Sorry Mr Panda, every change doesn't equal reform
I read with interest a piece by BJD MP Baijayant Panda on the subject of Rajya Sabha reform. Two reactions that were predictably thrown up. One says we need to reform. The other says we don't. Reform these days is the in word. Easy to wield. As a club. Anyone who opposes the idea is dubbed anti-reform etc. Before we get into it, one needs to question. Why do we need reform in the Rajya Sabha?
Reforms need a reason. Merely because it is uncomfortable to the current ruling dispensation is not reason enough. Keep in mind that a minority government run by the Congress managed to get bills passed both in the Lok Sabha and the Rajya Sabha. Sure, it wasn’t as productive as it could be. Fact is, till the BJP was on the ascendant, things were proceeding pretty smoothly with several key bills getting passed. It was the rise of an aggressive BJP seeking run roughshod over other views that brought such a logjam.
Mr Panda gives us two options and only two. This conditions the reader to be blinded to the fact that there are other options available. One of them being, "no change". One of the things, Mr Panda, touched upon was the 2003 amendment. Something he didn't mention was that it was enacted by the then BJP led NDA government. This stopped secret voting, allowing whips and anti-defection law to be enforced. Another option could be to go back to the pre-2003 situation.
Now you have four options, instead of just two. Mr. Panda makes the argument that certain western countries (Italy, UK, US) did it. US. Italy is a country where a former PM can be prosecuted. UK is country where an MP can be hauled up for mis-spending. US is a country where former State Governors go to jail. In India, convicted murderers get bail depending on who is in power and our Governors demonise citizens of India basis their religion. Clearly, comparisons with mature western democracies is a bit out of place.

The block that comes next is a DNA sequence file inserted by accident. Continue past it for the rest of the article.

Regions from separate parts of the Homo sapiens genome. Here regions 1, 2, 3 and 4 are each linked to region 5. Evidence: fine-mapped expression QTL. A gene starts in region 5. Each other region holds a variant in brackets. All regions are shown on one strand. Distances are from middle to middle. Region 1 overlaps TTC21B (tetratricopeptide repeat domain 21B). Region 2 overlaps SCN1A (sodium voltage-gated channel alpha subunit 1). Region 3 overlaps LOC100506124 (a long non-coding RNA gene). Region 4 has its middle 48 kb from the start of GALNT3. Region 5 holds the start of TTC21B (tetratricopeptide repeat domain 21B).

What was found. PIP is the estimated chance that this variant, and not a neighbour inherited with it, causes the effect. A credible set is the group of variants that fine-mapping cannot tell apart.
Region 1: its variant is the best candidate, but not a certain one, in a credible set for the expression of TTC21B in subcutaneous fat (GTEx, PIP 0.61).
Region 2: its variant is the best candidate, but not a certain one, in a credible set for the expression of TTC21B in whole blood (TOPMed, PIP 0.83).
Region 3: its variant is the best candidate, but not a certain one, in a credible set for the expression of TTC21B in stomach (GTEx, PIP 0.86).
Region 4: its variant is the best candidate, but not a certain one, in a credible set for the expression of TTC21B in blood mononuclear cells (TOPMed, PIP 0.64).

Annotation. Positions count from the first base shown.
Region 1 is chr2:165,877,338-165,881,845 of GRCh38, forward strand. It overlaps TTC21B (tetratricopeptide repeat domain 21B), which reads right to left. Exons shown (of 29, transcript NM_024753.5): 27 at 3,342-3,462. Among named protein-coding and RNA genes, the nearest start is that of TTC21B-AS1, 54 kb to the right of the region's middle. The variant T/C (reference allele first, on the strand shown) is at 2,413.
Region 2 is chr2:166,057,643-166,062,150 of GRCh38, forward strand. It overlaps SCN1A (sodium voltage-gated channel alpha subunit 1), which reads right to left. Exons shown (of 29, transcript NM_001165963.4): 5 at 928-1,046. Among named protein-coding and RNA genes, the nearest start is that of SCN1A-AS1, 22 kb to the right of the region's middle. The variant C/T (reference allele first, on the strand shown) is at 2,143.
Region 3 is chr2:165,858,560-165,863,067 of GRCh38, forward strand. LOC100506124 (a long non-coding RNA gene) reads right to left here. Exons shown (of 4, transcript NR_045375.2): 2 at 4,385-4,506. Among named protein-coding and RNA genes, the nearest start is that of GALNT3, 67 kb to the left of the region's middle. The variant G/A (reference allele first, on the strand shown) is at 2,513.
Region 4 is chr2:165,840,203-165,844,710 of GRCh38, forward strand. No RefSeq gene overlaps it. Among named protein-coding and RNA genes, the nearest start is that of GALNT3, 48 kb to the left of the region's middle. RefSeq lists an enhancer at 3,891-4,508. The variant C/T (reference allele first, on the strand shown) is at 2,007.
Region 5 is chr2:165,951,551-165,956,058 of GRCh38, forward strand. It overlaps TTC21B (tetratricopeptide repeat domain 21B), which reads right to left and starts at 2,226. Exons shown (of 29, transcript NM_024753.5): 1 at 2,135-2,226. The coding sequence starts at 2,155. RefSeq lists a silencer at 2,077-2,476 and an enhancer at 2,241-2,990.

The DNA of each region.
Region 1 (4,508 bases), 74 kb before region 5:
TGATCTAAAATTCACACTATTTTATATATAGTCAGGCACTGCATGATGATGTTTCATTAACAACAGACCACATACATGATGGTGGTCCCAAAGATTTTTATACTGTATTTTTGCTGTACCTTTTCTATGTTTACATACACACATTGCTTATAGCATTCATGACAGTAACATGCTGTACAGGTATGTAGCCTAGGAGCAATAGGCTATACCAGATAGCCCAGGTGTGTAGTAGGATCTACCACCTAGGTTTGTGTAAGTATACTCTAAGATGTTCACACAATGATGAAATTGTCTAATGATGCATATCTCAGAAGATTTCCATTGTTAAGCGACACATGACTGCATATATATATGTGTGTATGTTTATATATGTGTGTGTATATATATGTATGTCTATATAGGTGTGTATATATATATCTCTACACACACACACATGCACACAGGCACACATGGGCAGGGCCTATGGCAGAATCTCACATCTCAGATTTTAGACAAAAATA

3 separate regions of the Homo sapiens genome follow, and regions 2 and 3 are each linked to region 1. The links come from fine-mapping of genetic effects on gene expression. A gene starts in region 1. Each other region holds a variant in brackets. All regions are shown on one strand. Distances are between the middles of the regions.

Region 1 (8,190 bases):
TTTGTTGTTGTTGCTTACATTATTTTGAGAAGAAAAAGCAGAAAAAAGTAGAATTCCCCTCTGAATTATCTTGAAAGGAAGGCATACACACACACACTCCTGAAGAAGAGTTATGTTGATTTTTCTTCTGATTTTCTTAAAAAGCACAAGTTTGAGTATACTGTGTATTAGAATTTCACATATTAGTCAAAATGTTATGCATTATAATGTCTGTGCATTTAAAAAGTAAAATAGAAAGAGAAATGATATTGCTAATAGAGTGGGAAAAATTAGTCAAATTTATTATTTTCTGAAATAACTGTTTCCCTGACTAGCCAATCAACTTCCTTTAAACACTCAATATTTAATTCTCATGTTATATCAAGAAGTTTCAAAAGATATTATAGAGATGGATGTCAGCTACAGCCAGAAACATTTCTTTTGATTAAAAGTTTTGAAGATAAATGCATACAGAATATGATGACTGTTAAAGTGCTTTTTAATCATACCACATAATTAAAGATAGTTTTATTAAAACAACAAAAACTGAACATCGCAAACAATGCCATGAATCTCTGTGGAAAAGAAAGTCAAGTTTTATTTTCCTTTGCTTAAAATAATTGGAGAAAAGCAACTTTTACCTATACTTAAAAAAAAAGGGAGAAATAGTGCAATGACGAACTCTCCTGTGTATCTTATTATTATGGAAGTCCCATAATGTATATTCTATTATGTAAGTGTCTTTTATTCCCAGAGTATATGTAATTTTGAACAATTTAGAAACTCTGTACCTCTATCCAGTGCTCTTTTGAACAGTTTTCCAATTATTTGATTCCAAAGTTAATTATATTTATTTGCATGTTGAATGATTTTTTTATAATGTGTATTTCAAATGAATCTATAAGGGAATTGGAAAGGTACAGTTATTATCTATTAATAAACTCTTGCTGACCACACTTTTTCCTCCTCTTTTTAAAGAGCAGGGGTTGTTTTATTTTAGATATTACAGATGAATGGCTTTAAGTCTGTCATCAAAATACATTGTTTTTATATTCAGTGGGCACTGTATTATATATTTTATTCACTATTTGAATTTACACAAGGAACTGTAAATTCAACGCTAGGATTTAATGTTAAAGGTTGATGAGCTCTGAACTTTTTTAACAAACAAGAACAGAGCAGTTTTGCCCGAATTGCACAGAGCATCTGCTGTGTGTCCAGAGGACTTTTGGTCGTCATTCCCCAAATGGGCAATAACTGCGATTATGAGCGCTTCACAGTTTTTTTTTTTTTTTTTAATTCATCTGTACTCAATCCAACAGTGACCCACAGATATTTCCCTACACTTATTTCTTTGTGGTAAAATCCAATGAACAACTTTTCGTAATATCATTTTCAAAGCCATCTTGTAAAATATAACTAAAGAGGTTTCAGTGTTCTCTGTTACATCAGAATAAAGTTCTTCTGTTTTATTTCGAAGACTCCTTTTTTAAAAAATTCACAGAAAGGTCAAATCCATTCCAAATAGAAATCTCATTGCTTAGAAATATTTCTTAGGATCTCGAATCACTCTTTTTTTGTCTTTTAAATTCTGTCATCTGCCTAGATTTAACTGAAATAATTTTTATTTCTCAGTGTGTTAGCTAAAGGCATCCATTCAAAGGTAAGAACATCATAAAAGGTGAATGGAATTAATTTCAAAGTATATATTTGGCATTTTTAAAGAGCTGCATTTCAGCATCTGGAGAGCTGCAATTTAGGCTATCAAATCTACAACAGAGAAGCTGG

Given that comparison has been drawn, we'll wade into that as well, a bit later. In the meanwhile, keep in mind, that the key examples of ‘reform’ (1911, 1949 UK & 1913 US) Mr Panda highlighted, were known to the framers of the Indian constitution in the late 1940s.
Coming to the two arguments presented. When shorn of the verbiage and read in conjunction with the BJP (Since Mr Jaitley mooted the idea first) manifesto (simultaneous Assembly and Parliamentary elections) and poll tactics (Personality based shock and awe campaign spend), they are actually the same option. ie converting India into a presidential form of government.
The very purpose of the Upper House according to Mr Panda is that it brings long term perspective. Also, if you read the constituent assembly debates, one of the roles of the Upper House was to serve as a method of slowing down legislation. This coupled with staggered election from the states, insulates the Parliament from frenzies. Prevents hijacking of legislature by waves like anti-incumbency or personality cults.
Going further, nothing stops the party in control of LS from giving a good and consistent performance at the center and then taking control of the states and eventually controlling the RS, obviating the need tame the RS. Clearly that is a lost cause as far as the current dispensation goes.
He cites Italy as an example, but downplays the fact that the so called Italian reform actually calls for making the entire house upper house un-elected. So provincial governors and people appointed by the president will be part of the upper house. In that sense, the Upper house is even less representative than it is currently.